"This here is ridiculous," tight end Shannon Sharpe said. "I'm very disappointed. I just told Tony: 'You're going to get all the blame, and you have to understand that. But you can't get down on yourself.'"
Banks went 16-for-27 passing for 135yards, and running back Jamal Lewis gained just 34 yards on 16 carries. Matt Stover again provided the Ravens' only offense of the game with a 51-yard field goal in the second quarter.
Player of the Game: OLB Jamie Sharper – forced fumble
Week 8: Titans 14, Ravens 6
Quarterback Tony Banks threw three interceptions, and the Ravens' touchdown drought reached four games.
Tennessee Titans linebacker Randall Godfrey intercepted Banks twice, including one returned 24 yards for a touchdown. After throwing his third interception in four third-quarter possessions, Banks was pulled in favor of backup Trent Dilfer. The Ravens nearly scored on Dilfer's 33-yard pass to wide receiver Qadry Ismail on fourth down after failing to record a touchdown in the previous 17quarters with Banks. But the pass was ruled incomplete when an official review determined that Ismail failed to keep both feet inbounds.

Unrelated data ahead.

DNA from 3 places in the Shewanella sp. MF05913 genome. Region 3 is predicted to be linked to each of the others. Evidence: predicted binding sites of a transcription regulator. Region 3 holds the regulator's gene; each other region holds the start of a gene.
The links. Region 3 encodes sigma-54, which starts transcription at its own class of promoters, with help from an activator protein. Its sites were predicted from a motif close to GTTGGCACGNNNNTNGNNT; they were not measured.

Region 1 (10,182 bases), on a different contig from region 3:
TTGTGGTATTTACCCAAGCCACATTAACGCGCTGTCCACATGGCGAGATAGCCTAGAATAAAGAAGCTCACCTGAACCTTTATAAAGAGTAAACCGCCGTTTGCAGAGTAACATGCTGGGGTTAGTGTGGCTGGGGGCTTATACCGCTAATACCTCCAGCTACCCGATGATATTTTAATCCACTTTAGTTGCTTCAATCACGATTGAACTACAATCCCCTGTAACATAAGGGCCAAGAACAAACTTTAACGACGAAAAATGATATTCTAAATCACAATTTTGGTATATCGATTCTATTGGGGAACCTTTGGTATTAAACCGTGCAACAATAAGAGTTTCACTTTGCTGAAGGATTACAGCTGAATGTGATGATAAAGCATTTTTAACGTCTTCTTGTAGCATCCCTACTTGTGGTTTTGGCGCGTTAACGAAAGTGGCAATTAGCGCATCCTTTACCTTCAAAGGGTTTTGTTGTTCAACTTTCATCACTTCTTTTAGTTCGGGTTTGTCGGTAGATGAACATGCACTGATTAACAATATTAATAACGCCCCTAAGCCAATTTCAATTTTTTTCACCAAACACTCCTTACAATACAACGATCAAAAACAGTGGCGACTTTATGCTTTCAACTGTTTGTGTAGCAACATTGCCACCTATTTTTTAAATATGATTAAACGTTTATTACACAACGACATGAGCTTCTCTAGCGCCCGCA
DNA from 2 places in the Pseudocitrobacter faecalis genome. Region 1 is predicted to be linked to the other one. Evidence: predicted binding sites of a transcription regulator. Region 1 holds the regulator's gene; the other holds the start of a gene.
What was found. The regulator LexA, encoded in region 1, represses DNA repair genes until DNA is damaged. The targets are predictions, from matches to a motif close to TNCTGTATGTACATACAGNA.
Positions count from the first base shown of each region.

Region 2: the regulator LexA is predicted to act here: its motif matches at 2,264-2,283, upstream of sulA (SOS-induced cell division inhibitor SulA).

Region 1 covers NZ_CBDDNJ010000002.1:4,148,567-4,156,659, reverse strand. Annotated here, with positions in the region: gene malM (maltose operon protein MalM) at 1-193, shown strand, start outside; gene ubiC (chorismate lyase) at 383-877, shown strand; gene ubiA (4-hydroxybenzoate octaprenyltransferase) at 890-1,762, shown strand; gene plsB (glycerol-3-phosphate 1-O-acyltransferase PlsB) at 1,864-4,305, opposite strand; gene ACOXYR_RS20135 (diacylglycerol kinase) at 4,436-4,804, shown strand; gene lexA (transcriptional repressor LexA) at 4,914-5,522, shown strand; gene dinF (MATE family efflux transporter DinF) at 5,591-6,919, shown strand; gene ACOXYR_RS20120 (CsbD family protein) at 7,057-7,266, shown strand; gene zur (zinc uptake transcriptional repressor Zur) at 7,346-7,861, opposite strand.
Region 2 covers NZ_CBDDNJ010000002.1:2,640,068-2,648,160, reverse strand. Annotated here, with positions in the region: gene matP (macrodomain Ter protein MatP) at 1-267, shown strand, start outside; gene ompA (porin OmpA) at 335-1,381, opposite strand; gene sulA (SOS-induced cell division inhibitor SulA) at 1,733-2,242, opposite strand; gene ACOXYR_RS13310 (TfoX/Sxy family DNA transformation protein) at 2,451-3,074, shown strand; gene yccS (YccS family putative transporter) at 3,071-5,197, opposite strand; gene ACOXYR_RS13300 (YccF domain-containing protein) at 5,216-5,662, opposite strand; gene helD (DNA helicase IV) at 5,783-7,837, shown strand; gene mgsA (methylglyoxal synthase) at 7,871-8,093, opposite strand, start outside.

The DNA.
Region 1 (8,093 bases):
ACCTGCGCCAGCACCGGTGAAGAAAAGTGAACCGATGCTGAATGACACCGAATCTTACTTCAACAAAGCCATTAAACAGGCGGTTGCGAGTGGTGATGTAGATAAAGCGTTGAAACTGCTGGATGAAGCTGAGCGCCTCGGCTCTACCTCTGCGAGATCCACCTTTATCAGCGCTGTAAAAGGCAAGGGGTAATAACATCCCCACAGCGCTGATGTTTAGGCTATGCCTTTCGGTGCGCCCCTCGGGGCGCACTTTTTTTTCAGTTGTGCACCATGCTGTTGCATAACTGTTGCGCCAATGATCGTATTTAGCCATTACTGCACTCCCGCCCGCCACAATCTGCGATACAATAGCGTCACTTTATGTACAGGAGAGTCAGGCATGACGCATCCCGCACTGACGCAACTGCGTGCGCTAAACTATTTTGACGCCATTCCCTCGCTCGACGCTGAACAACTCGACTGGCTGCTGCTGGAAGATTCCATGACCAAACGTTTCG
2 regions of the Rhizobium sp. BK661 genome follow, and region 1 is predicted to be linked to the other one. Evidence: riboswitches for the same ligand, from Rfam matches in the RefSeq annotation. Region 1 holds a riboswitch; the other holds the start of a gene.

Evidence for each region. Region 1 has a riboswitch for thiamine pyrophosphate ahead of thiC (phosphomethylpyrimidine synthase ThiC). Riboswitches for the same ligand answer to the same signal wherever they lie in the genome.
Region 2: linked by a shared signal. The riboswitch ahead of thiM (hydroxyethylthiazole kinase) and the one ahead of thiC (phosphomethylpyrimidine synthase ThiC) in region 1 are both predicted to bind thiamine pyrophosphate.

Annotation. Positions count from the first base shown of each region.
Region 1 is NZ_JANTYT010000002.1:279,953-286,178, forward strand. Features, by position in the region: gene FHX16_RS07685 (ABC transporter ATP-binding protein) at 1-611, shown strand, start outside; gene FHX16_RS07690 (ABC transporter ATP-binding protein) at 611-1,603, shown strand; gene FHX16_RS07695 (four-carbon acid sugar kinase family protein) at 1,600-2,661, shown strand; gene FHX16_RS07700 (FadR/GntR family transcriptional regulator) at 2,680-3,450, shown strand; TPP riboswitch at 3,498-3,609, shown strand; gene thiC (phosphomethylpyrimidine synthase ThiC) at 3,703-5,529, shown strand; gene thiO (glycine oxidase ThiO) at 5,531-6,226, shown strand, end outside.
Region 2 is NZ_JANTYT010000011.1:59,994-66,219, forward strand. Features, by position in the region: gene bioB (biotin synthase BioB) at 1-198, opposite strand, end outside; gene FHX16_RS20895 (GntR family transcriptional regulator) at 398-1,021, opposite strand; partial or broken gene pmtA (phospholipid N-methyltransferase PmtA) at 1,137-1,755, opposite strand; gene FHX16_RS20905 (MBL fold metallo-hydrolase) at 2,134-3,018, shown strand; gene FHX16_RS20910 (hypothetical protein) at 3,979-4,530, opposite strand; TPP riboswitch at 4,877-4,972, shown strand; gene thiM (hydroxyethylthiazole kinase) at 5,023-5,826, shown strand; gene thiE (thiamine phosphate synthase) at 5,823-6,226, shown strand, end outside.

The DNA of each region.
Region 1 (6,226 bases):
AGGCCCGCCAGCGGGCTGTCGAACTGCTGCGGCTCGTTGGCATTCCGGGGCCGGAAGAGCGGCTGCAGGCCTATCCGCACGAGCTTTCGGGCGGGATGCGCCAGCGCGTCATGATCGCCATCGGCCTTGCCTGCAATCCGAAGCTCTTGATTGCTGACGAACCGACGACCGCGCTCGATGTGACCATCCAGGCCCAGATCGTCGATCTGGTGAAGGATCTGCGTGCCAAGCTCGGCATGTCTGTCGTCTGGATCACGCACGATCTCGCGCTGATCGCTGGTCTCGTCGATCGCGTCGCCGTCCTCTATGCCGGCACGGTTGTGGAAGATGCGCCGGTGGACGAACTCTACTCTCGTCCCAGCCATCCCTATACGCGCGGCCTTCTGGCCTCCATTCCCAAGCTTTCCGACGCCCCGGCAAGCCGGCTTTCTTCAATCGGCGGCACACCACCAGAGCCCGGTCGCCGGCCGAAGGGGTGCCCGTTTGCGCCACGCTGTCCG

"It's like a hex on us at the goal line now," right tackle Harry Swayne said. "It's like spirits come down to spook on us. They say, 'Not today.'"
Matt Stover connected on field goals of 21 and 38 yards to give the Ravens an early 6-0 lead. Stover had accounted for each of the Ravens' past 40 points. Banks threw for 229 yards, 104 of which went to tight end Shannon Sharpe.
Player of the Game: TE Shannon Sharpe – eight receptions for 104 yards
Week 9: Steelers 9, Ravens 6
The touchdown drought reached five games in a loss to the Pittsburgh Steelers, the Ravens' third consecutive defeat.